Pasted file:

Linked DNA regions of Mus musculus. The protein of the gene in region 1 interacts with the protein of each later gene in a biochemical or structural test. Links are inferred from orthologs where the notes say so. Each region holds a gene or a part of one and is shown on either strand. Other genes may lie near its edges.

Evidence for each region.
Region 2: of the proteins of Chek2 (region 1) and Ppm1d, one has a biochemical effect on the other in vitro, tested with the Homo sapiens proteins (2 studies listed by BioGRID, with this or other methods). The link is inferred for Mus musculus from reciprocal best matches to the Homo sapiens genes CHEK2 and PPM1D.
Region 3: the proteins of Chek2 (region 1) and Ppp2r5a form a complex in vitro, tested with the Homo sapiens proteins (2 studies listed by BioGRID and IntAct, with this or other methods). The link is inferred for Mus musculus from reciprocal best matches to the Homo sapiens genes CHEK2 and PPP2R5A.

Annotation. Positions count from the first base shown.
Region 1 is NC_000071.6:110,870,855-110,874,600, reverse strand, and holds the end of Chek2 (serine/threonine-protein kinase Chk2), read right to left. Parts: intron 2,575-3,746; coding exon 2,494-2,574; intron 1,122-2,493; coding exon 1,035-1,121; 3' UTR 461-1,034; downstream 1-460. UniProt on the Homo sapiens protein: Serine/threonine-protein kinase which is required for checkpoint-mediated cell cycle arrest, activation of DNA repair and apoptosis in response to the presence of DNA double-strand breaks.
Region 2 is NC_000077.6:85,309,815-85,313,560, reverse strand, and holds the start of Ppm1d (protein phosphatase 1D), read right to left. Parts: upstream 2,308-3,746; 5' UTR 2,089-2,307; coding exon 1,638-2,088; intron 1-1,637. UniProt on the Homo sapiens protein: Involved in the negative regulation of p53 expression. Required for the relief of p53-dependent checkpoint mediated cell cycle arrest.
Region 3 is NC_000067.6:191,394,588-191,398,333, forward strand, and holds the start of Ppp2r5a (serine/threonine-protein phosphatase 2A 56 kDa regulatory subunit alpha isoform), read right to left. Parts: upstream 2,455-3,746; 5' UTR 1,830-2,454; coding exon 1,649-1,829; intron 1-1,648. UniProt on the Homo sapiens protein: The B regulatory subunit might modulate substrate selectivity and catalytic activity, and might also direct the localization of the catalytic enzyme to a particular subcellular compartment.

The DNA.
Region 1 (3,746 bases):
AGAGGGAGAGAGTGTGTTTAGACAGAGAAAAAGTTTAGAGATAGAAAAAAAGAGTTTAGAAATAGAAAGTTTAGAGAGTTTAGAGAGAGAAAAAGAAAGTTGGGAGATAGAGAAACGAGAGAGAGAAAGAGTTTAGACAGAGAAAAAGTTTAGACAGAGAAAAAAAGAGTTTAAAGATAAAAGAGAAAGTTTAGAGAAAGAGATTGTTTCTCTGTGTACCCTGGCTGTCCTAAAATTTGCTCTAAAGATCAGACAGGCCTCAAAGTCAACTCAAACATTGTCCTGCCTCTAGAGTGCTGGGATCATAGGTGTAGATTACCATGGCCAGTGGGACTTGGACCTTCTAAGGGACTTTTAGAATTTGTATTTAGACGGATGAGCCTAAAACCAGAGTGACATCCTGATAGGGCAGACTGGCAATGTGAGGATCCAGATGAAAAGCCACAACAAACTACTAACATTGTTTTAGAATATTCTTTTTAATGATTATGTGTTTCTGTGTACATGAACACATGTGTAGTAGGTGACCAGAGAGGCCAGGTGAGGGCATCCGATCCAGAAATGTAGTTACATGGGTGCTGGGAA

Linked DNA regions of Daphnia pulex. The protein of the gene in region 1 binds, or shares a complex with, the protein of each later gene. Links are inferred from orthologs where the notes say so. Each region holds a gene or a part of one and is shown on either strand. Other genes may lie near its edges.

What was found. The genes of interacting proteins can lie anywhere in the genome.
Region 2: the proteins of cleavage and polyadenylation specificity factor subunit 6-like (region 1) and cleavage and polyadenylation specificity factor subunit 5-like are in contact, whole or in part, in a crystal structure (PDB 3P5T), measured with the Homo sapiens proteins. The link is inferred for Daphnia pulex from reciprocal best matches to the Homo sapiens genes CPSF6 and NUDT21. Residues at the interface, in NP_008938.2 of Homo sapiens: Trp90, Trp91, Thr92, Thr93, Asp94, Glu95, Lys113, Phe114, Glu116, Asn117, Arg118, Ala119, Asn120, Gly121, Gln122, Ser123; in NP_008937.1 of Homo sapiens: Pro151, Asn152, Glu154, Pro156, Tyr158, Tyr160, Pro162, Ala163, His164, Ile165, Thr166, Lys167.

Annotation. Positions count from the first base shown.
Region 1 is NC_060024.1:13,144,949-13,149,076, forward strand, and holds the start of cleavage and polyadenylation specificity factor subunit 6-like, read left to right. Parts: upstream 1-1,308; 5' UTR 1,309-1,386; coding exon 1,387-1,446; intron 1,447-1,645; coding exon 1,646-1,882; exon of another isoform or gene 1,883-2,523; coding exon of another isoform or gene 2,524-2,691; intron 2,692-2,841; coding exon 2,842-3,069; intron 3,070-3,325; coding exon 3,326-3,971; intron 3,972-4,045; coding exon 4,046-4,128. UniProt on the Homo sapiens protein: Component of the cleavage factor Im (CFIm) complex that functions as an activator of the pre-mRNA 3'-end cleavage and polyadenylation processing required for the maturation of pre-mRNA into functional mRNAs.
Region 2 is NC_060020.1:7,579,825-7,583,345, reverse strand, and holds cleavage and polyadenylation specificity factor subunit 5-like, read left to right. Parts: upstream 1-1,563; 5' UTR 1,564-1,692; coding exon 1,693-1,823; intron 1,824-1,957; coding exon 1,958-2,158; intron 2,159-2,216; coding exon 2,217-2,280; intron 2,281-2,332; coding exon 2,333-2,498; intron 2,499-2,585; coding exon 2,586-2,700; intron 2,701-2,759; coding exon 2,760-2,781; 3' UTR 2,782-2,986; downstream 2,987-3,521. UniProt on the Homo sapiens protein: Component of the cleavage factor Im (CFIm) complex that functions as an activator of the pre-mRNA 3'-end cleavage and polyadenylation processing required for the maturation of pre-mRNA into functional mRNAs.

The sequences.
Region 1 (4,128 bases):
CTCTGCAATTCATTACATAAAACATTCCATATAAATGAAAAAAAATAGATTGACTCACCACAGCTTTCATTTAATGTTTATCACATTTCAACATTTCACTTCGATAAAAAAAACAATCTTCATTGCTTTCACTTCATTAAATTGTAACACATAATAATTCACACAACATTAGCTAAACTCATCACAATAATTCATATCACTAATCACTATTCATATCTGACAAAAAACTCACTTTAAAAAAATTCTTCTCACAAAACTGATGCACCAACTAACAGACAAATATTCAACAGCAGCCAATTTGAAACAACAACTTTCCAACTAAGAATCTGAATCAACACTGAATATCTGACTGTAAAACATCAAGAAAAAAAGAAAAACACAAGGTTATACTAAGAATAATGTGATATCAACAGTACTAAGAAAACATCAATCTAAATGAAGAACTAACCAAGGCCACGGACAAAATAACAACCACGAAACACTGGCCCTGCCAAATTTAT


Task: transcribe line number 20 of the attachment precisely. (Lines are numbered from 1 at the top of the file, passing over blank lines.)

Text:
CTCTGCAATTCATTACATAAAACATTCCATATAAATGAAAAAAAATAGATTGACTCACCACAGCTTTCATTTAATGTTTATCACATTTCAACATTTCACTTCGATAAAAAAAACAATCTTCATTGCTTTCACTTCATTAAATTGTAACACATAATAATTCACACAACATTAGCTAAACTCATCACAATAATTCATATCACTAATCACTATTCATATCTGACAAAAAACTCACTTTAAAAAAATTCTTCTCACAAAACTGATGCACCAACTAACAGACAAATATTCAACAGCAGCCAATTTGAAACAACAACTTTCCAACTAAGAATCTGAATCAACACTGAATATCTGACTGTAAAACATCAAGAAAAAAAGAAAAACACAAGGTTATACTAAGAATAATGTGATATCAACAGTACTAAGAAAACATCAATCTAAATGAAGAACTAACCAAGGCCACGGACAAAATAACAACCACGAAACACTGGCCCTGCCAAATTTAT